Brian Feldman's new show at the upcoming Capital Fringe Festival is called BFF, and there's exactly one ticket for each performance.
When the Capital Fringe Festival kicks off on July 12, one show will break with thousands of years of theater tradition. It's called BFF, which stands for "Best Friends Forever," and instead of trying to grab as many audience members as possible, this show is limited to exactly one.
Just ahead of show time, the ticketholder goes to the Fringe Box office on New York Avenue in Chinatown, and there he or she will find a guy holding a sign with their name on it.
Brian Feldman is the guy with the sign. He moved here about four months ago, and though he was a fixture in Orlando's performance art scene, BFF is his first show in D.C.
"I'm always loathe to say if it's a show or not," Feldman clarifies, "I'm always trying to find a different word to explain it because I don't want people's expectations to be like 'This wasn't a show... I don't even know what it is!'"
Back in Florida, Feldman was well known for his quirky, thought-provoking performances. His first major work, called "The Feldman Dynamic," had him and his family eating dinner on stage in front of a paying audience. He followed that up with a piece where he ate everything a restaurant offered on its menu, and another, where he didn't watch a movie for an entire year. There was a performance in which he tried to cry for 3 hours straight, and its sequel, in which he smiled 3 hours straight.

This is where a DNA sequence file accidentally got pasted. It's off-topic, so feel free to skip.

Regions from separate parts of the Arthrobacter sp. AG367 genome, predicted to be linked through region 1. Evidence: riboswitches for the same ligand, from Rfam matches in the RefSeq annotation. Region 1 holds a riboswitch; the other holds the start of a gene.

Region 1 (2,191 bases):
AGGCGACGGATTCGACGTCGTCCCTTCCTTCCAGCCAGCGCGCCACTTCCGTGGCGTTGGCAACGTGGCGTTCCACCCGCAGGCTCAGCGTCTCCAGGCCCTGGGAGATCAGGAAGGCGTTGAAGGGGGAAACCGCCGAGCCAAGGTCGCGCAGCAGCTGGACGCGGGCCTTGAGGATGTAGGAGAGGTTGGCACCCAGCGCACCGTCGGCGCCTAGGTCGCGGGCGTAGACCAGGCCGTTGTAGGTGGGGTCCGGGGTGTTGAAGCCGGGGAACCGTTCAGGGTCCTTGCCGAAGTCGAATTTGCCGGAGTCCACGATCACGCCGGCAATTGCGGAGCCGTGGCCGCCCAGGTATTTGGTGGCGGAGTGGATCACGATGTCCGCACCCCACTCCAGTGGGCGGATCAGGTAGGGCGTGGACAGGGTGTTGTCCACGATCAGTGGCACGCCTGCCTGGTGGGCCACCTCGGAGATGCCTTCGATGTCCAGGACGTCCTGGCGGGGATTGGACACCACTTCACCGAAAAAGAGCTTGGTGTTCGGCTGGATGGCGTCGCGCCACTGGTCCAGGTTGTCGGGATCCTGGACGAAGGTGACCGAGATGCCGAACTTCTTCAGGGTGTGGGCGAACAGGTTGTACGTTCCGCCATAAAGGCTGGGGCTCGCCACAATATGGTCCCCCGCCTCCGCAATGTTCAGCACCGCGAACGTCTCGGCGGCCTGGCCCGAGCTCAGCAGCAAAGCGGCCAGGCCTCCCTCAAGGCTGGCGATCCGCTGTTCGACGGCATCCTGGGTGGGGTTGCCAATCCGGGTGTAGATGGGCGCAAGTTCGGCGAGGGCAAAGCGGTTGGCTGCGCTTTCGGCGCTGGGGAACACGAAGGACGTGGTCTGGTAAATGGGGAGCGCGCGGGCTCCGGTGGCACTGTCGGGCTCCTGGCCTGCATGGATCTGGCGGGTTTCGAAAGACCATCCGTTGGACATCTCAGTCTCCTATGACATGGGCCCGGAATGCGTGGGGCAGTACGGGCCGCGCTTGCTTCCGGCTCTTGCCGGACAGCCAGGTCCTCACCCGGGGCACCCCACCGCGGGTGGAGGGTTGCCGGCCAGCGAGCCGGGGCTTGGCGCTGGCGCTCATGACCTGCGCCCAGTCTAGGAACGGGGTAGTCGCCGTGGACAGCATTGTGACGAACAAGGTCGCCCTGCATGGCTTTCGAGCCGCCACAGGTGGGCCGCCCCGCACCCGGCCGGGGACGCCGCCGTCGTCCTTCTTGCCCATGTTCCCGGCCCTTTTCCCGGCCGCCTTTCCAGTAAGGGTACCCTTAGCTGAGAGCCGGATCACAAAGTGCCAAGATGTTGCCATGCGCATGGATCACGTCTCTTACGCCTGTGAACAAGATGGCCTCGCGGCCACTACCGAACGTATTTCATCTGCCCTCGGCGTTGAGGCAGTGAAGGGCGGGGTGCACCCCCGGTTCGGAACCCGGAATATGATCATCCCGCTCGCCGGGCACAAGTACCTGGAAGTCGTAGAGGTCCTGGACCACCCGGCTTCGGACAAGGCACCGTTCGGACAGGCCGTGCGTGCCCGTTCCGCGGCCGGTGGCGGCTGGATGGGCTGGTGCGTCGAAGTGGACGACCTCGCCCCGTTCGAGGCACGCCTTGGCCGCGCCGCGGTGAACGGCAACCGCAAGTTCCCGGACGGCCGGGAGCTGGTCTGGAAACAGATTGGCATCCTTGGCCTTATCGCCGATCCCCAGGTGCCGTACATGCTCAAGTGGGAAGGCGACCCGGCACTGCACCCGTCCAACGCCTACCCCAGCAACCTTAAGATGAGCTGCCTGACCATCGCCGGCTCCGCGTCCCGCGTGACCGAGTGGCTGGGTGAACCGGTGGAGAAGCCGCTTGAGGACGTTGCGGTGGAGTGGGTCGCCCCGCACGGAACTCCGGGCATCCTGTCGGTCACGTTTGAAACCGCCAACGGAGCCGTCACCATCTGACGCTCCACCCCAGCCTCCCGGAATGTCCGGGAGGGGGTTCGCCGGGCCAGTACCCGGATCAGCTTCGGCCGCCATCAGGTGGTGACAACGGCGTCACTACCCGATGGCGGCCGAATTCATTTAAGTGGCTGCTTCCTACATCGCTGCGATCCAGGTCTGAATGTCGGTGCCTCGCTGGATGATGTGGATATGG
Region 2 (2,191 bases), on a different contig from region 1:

When a same-sex couple was refused a marriage license in February 2010, Feldman put an open call out to all Floridian women, looking for a wife. He went to city hall and married a complete stranger (the marriage was annulled after 11 months).
BFF is unlike anything Feldman's done before. "It's almost like friend speed dating," he says. "There's no plan. It's more about adventuring into the unknown and having a good time. We have 2 hours. Should we be friends?"
He has signed on for 50 performances, more than any Capital Fringe show ever. And for 50 brave souls willing to spend 2 hours with a complete stranger, Feldman says, anything can happen.
[Music: "Best Friend" by Harry Nillson from Television's Greatest Hits]